Television news formats and constructing the public sphere: A case study on the sewol ferry disaster

Yungwook Kim, Jiyoung Lee

Research output: Contribution to journalArticlepeer-review

Abstract

This paper uses four types of television news formats and other variables (news story types, news length, news contents, and news sources) to examine how the public sphere is formed by disaster news today. By using content analysis, news stories aired on seven major broadcasting channels in South Korea were investigated. This paper found that restricted and limited formats comprise the majority of South Korean disaster news. These formats consisted of straight news reports with a short length while extended and expansive news formats used interview reports the most with relatively extensive lengths. Comprehensive programming channels, especially the JTBC channel, presented more open formats portraying various opinions in more depth than terrestrial broadcasting channels. The results of this study also showed that government-related officials and perpetrators functioned more often as news sources in an extended format than in other formats. However, in a limited news format, victims and citizens served more often as news sources than others.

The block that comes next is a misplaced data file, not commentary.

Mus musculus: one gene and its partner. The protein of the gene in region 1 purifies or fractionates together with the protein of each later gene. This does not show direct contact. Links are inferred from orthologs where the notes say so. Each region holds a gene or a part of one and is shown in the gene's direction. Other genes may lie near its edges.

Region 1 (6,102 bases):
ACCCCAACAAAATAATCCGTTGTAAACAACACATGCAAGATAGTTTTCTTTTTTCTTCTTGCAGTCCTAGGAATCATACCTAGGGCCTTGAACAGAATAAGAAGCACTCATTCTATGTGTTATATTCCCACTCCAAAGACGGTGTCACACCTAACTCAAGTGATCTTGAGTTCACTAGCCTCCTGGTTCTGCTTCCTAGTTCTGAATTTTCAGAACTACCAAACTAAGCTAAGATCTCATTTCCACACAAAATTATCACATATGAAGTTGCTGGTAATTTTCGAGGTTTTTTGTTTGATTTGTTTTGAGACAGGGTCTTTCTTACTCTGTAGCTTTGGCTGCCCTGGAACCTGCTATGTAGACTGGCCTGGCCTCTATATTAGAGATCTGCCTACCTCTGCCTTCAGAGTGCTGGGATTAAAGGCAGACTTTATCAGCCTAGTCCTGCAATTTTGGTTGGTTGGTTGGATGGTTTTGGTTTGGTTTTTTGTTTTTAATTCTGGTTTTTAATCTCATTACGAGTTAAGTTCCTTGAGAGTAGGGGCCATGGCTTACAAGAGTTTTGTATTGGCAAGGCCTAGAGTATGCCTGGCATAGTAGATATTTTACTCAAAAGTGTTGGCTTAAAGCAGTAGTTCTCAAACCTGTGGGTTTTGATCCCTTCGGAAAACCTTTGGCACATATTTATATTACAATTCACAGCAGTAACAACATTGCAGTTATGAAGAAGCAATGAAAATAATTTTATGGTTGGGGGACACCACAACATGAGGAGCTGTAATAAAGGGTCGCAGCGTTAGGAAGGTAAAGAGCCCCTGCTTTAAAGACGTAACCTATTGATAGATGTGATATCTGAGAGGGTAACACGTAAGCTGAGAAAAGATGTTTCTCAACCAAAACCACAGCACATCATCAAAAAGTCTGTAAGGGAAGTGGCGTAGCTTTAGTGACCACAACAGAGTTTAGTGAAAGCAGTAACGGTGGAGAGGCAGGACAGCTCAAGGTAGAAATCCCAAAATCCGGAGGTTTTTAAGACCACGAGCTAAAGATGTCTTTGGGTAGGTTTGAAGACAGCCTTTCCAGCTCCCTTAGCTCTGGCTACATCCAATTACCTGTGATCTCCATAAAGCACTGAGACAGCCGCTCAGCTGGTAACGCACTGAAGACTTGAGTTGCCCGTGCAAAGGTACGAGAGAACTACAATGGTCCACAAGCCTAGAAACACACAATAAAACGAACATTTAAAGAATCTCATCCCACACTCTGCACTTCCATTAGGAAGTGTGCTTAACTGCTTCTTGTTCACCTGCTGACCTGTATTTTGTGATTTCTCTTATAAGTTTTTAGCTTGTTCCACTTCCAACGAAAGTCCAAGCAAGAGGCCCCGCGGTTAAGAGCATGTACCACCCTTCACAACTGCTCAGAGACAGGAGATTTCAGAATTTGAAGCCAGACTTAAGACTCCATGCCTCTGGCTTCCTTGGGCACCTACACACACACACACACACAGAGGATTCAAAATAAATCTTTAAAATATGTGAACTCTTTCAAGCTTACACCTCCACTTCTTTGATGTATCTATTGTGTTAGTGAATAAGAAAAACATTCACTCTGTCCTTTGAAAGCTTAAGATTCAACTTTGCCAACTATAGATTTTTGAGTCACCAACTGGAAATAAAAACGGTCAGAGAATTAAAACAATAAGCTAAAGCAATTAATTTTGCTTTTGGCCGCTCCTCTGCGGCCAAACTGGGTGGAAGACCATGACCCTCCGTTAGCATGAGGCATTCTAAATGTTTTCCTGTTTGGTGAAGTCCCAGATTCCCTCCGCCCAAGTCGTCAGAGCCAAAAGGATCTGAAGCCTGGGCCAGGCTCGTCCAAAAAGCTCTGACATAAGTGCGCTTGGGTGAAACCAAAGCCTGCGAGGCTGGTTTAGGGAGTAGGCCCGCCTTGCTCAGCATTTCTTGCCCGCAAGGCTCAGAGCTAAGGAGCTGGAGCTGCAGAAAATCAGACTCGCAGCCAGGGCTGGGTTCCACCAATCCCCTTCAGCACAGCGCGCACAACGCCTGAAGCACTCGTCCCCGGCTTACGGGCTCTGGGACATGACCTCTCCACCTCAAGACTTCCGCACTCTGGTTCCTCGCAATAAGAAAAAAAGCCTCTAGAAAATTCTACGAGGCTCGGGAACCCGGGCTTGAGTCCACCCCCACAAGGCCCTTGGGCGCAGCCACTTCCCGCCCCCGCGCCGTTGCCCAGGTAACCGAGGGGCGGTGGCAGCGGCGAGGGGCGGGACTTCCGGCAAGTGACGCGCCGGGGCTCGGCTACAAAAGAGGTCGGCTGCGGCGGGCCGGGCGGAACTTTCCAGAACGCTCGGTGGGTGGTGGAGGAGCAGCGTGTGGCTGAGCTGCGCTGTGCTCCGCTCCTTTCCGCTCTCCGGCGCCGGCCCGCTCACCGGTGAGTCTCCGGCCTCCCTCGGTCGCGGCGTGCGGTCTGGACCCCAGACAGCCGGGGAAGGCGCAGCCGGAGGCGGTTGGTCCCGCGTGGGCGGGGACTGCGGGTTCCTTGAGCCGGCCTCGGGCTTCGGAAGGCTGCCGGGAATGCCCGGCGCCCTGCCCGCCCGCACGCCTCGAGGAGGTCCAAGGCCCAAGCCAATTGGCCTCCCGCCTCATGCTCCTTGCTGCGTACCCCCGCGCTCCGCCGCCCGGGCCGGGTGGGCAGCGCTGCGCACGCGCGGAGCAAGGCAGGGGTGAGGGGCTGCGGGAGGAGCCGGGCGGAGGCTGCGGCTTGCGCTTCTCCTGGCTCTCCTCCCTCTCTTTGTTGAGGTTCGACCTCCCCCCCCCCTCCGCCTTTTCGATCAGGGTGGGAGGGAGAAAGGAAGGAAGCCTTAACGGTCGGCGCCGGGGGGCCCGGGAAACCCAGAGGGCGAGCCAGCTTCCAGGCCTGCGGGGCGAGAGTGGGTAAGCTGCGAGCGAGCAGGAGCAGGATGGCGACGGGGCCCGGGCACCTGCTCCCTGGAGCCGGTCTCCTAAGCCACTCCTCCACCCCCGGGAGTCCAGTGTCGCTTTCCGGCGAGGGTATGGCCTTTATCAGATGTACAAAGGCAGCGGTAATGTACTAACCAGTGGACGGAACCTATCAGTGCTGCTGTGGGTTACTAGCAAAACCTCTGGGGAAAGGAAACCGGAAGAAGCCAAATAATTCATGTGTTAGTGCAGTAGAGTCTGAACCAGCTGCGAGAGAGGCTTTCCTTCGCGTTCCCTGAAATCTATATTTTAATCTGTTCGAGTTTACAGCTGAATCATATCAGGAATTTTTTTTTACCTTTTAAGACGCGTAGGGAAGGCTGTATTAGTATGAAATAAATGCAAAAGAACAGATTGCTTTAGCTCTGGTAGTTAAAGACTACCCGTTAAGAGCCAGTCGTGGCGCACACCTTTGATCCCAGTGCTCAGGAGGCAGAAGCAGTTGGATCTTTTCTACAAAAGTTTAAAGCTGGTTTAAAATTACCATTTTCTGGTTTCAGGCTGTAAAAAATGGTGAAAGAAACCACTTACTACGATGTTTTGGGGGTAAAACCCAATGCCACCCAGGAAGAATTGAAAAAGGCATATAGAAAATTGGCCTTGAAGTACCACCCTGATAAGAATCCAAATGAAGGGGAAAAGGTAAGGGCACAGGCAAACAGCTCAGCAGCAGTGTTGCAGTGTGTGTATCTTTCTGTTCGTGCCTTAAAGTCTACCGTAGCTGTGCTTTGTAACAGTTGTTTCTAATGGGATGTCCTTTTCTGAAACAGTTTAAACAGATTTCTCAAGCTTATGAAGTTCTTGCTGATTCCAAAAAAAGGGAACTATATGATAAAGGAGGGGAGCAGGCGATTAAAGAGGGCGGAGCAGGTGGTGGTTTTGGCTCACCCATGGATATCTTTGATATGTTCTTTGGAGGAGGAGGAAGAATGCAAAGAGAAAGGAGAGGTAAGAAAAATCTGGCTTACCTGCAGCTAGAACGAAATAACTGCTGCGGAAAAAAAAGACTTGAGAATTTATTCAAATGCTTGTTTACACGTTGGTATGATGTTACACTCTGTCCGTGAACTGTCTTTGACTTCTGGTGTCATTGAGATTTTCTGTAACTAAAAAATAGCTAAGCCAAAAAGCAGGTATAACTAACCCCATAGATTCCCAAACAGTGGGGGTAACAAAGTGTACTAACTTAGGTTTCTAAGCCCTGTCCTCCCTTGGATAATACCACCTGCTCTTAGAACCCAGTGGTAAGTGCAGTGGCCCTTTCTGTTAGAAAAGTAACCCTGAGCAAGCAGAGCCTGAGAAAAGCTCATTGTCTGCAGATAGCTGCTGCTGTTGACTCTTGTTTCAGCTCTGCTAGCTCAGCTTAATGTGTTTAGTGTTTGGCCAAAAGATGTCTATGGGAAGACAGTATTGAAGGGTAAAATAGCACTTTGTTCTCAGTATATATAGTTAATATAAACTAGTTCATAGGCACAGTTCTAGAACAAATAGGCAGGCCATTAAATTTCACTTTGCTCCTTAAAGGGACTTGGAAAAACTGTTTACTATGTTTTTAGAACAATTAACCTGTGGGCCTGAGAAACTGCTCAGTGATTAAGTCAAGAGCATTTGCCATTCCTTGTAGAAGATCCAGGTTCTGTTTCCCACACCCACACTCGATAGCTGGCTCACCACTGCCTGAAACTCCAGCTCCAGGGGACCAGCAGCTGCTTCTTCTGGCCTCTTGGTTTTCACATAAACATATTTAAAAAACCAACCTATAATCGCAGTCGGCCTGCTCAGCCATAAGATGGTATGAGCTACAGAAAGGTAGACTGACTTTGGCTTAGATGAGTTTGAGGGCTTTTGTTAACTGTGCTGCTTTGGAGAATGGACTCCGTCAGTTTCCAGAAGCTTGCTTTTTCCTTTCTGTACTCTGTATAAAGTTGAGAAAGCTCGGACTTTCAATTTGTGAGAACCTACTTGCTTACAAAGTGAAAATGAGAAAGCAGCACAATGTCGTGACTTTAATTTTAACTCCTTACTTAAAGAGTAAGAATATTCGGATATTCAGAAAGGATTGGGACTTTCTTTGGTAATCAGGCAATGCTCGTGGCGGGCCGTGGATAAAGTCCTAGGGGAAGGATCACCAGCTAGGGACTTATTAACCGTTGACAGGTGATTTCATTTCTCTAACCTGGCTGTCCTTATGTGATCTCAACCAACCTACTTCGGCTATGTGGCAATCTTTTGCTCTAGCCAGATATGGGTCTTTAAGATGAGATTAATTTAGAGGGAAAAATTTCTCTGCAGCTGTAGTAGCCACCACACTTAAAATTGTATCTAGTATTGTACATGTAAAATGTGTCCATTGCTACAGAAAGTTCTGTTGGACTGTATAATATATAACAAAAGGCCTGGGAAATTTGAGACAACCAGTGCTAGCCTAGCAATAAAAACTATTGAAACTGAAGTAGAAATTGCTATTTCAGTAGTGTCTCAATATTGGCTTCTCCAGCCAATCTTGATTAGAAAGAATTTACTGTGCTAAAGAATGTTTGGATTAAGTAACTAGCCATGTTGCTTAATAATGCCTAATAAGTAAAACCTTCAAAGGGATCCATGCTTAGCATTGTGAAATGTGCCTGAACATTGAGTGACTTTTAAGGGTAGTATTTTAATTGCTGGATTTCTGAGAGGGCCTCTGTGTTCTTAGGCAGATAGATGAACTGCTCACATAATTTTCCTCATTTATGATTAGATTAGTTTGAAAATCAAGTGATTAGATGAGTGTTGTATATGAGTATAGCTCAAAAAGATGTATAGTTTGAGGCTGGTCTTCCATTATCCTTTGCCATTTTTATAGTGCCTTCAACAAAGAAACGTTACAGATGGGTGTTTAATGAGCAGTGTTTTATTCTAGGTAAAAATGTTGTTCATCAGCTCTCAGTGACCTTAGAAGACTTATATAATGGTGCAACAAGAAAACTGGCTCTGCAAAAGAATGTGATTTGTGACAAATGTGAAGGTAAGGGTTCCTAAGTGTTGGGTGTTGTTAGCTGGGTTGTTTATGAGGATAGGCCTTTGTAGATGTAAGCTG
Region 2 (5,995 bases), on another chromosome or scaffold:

Original languageEnglish
Pages (from-to)453-488
Number of pages36
JournalKorea Observer
Volume48
Issue number3
StatePublished - 1 Sep 2017

Keywords

  • Disaster news
  • News sources
  • Public sphere
  • Sewol ferry
  • Television news formats

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